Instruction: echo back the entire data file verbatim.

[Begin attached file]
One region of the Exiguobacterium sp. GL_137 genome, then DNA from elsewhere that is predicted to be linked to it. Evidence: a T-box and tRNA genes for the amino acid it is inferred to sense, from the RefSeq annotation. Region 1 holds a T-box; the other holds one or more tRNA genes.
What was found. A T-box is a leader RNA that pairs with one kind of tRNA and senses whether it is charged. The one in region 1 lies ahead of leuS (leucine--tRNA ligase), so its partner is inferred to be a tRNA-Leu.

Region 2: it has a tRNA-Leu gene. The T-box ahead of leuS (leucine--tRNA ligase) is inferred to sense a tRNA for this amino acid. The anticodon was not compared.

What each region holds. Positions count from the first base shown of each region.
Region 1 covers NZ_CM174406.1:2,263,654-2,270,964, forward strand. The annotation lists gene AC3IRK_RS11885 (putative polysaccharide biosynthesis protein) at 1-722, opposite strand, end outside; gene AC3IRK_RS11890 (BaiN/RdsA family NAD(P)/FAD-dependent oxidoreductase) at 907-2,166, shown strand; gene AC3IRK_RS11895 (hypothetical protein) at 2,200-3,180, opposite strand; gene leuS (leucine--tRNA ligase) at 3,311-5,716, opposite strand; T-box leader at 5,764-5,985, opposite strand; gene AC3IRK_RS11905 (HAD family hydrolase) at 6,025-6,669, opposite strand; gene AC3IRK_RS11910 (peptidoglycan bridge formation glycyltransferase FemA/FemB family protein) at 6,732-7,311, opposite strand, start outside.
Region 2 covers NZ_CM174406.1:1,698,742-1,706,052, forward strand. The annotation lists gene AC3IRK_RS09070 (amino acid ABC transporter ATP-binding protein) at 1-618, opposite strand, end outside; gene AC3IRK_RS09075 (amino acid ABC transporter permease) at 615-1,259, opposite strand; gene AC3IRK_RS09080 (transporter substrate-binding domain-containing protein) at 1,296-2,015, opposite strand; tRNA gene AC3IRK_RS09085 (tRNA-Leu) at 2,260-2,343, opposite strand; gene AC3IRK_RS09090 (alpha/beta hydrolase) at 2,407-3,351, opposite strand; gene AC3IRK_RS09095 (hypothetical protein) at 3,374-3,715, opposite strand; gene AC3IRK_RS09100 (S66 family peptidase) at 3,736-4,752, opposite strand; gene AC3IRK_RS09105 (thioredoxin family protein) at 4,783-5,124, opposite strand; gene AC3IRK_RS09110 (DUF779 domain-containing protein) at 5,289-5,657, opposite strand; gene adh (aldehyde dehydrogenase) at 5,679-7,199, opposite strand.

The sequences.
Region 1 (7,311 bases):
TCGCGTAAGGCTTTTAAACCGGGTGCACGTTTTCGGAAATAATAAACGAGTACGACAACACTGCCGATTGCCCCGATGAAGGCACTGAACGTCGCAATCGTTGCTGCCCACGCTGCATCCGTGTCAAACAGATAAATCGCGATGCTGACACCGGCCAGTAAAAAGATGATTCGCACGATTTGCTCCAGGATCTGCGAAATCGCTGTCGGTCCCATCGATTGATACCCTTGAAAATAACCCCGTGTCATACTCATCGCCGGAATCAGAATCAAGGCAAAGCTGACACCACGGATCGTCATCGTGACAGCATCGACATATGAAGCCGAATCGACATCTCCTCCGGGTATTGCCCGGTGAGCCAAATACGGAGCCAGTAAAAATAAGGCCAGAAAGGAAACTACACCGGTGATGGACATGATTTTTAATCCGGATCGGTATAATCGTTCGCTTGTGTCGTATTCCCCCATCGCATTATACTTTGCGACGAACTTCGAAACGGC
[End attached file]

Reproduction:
One region of the Exiguobacterium sp. GL_137 genome, then DNA from elsewhere that is predicted to be linked to it. Evidence: a T-box and tRNA genes for the amino acid it is inferred to sense, from the RefSeq annotation. Region 1 holds a T-box; the other holds one or more tRNA genes.
What was found. A T-box is a leader RNA that pairs with one kind of tRNA and senses whether it is charged. The one in region 1 lies ahead of leuS (leucine--tRNA ligase), so its partner is inferred to be a tRNA-Leu.

Region 2: it has a tRNA-Leu gene. The T-box ahead of leuS (leucine--tRNA ligase) is inferred to sense a tRNA for this amino acid. The anticodon was not compared.

What each region holds. Positions count from the first base shown of each region.
Region 1 covers NZ_CM174406.1:2,263,654-2,270,964, forward strand. The annotation lists gene AC3IRK_RS11885 (putative polysaccharide biosynthesis protein) at 1-722, opposite strand, end outside; gene AC3IRK_RS11890 (BaiN/RdsA family NAD(P)/FAD-dependent oxidoreductase) at 907-2,166, shown strand; gene AC3IRK_RS11895 (hypothetical protein) at 2,200-3,180, opposite strand; gene leuS (leucine--tRNA ligase) at 3,311-5,716, opposite strand; T-box leader at 5,764-5,985, opposite strand; gene AC3IRK_RS11905 (HAD family hydrolase) at 6,025-6,669, opposite strand; gene AC3IRK_RS11910 (peptidoglycan bridge formation glycyltransferase FemA/FemB family protein) at 6,732-7,311, opposite strand, start outside.
Region 2 covers NZ_CM174406.1:1,698,742-1,706,052, forward strand. The annotation lists gene AC3IRK_RS09070 (amino acid ABC transporter ATP-binding protein) at 1-618, opposite strand, end outside; gene AC3IRK_RS09075 (amino acid ABC transporter permease) at 615-1,259, opposite strand; gene AC3IRK_RS09080 (transporter substrate-binding domain-containing protein) at 1,296-2,015, opposite strand; tRNA gene AC3IRK_RS09085 (tRNA-Leu) at 2,260-2,343, opposite strand; gene AC3IRK_RS09090 (alpha/beta hydrolase) at 2,407-3,351, opposite strand; gene AC3IRK_RS09095 (hypothetical protein) at 3,374-3,715, opposite strand; gene AC3IRK_RS09100 (S66 family peptidase) at 3,736-4,752, opposite strand; gene AC3IRK_RS09105 (thioredoxin family protein) at 4,783-5,124, opposite strand; gene AC3IRK_RS09110 (DUF779 domain-containing protein) at 5,289-5,657, opposite strand; gene adh (aldehyde dehydrogenase) at 5,679-7,199, opposite strand.

The sequences.
Region 1 (7,311 bases):
TCGCGTAAGGCTTTTAAACCGGGTGCACGTTTTCGGAAATAATAAACGAGTACGACAACACTGCCGATTGCCCCGATGAAGGCACTGAACGTCGCAATCGTTGCTGCCCACGCTGCATCCGTGTCAAACAGATAAATCGCGATGCTGACACCGGCCAGTAAAAAGATGATTCGCACGATTTGCTCCAGGATCTGCGAAATCGCTGTCGGTCCCATCGATTGATACCCTTGAAAATAACCCCGTGTCATACTCATCGCCGGAATCAGAATCAAGGCAAAGCTGACACCACGGATCGTCATCGTGACAGCATCGACATATGAAGCCGAATCGACATCTCCTCCGGGTATTGCCCGGTGAGCCAAATACGGAGCCAGTAAAAATAAGGCCAGAAAGGAAACTACACCGGTGATGGACATGATTTTTAATCCGGATCGGTATAATCGTTCGCTTGTGTCGTATTCCCCCATCGCATTATACTTTGCGACGAACTTCGAAACGGC